Home > Legal & compliance > Data error leads to two-week online slots consultation delay

Data error leads to two-week online slots consultation delay

| By Zak Thomas-Akoo
A data error in the UK government’s consultation document has led to it pushing back the online slots stake limits consultation deadline by two weeks.
online slots

The online slots delay marks a step backward for the government in the consultation process.

The number of measures from the gambling white paper that have been put out to consultation have been criticised, with some doubting the work will be completed before the next general election.

The government said it mistakenly put down the UK’s problem gambling rate for 16- to 24-year-olds at 1.5%, according to Public Health England figures. This – as the government clarified – is wrong, with 1.5% being the rate for only men in that age group.

The correct percentage of problem gambling in this age group is 0.8%. Meanwhile, Health Survey England 2018 puts the total at 1.0%, the highest rate for any age group.

Due to the mistake, the government decided to push back the deadline for the consultation by two weeks, to 4 October.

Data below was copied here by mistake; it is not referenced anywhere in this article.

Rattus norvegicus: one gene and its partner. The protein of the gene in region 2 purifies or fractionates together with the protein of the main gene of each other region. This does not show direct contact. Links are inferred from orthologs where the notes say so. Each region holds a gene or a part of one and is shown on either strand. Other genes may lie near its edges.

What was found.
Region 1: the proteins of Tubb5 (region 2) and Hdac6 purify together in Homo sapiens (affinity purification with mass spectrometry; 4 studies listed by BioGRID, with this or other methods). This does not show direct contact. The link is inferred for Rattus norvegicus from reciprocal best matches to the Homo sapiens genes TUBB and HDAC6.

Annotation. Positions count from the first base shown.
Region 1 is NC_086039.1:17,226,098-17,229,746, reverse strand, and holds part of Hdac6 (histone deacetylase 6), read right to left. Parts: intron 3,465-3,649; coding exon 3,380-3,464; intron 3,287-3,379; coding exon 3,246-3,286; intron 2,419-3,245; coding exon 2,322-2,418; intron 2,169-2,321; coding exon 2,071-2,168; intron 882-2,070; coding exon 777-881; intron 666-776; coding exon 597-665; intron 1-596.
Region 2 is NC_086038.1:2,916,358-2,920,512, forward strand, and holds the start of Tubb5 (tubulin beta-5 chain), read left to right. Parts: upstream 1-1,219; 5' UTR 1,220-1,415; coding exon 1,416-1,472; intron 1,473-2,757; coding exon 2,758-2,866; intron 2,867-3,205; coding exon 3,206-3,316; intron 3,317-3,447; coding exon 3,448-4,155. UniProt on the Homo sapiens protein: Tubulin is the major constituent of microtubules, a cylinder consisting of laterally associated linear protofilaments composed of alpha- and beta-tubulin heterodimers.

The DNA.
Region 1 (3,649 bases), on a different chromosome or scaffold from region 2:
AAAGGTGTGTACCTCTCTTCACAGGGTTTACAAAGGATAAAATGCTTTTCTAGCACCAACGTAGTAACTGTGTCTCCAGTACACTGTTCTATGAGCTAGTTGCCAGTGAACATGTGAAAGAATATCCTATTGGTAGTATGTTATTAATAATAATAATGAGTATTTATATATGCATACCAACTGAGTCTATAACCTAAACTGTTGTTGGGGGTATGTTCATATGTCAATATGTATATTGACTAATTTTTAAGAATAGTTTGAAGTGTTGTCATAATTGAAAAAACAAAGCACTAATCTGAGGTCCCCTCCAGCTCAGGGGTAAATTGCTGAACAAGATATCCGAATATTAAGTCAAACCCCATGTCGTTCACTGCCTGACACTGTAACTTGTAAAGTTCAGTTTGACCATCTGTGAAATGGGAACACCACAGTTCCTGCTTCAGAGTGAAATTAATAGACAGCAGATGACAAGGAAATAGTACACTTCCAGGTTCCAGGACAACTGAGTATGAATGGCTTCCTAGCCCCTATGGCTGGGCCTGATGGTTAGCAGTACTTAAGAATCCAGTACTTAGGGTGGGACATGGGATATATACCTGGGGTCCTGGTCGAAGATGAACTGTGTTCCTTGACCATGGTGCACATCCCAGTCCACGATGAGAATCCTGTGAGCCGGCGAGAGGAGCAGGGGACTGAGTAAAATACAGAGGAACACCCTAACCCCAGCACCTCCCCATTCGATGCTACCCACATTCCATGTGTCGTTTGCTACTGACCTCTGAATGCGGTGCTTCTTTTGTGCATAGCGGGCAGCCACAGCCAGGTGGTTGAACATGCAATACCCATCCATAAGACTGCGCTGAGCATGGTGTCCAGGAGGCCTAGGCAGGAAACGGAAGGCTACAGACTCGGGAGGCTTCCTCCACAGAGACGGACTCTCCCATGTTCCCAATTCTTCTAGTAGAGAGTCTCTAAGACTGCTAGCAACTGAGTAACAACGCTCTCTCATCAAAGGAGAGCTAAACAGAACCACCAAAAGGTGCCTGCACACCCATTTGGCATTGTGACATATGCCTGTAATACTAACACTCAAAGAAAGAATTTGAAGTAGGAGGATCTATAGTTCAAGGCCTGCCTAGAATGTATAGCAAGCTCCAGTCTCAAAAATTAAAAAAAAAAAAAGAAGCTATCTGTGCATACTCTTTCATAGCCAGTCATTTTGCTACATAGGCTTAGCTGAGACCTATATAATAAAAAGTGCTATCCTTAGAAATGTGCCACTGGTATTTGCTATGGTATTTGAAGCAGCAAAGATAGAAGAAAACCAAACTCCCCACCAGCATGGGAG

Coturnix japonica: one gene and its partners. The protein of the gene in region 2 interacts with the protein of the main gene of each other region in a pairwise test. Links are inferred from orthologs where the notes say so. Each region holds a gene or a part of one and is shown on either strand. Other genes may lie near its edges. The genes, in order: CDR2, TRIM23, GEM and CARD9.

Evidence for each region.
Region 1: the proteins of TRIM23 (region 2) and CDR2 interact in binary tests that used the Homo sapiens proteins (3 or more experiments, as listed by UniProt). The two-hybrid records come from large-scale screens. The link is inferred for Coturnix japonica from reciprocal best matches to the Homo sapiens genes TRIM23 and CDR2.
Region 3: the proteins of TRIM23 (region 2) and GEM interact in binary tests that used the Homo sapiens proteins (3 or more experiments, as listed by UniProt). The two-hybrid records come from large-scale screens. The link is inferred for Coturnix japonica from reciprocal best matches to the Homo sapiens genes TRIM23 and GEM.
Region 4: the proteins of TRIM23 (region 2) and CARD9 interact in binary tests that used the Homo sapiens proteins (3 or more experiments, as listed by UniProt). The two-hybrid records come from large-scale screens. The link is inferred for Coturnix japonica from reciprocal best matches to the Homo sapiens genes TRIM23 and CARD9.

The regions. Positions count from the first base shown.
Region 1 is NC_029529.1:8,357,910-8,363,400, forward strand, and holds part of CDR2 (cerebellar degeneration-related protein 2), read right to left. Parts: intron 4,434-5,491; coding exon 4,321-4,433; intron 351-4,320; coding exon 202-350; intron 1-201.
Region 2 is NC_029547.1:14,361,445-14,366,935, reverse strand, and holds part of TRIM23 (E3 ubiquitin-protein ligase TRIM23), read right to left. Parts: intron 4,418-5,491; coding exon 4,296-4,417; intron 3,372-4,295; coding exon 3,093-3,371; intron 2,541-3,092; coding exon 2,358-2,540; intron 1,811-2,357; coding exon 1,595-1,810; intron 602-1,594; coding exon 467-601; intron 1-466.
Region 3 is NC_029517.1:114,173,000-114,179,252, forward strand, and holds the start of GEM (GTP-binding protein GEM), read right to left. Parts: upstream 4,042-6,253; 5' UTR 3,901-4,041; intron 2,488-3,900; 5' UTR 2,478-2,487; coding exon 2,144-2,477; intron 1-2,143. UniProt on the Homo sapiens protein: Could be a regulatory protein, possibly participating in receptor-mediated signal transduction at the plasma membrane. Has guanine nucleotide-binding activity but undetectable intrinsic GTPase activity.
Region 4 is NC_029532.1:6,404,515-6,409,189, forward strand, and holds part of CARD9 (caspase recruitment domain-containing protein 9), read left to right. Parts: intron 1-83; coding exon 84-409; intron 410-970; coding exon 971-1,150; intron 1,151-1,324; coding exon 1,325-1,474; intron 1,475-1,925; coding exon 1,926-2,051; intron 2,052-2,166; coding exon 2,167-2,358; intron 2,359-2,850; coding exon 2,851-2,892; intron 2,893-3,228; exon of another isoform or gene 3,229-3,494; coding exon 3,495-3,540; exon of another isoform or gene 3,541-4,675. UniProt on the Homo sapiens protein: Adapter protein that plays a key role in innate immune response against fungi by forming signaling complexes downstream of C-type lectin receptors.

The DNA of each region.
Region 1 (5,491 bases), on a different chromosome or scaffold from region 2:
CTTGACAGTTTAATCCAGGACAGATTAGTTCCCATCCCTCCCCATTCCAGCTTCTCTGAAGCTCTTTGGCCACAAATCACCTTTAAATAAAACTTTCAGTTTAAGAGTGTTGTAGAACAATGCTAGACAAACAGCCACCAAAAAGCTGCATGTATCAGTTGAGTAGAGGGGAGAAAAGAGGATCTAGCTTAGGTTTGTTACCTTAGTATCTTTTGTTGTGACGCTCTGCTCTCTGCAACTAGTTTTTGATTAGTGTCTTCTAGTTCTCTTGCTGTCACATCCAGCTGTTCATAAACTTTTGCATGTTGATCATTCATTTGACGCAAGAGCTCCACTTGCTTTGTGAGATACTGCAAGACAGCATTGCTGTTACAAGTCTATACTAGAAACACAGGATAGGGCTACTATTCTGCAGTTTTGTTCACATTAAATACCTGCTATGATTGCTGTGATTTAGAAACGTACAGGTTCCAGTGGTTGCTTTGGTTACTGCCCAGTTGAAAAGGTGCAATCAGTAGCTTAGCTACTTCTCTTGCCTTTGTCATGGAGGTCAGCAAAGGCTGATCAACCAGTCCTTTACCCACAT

Government’s approach to online slot regulation

The consultation is based on a measure in the gambling white paper to limit the amount staked by a customer to between £2 and £15 per spin. This would be to “structurally limit the risks of harmful play”.

The white paper argued that online slots represented an especially high-risk product, associated with large losses, long sessions and binge play.

This comes following today’s news released by gambling harms charity GamCare. The organisation said that 60% of individuals who contacted its National Gambling Helpline in 2022-23 cited online slots as the main activity causing concern, almost double the 34% who reported as such in the 2018-19 period.

In June, the Gambling Commission released an assessment of its 2021 reforms to slot products. It argued this demonstrated a “reduced play intensity” as well as no harmful unintended consequences since the new rules went into force.

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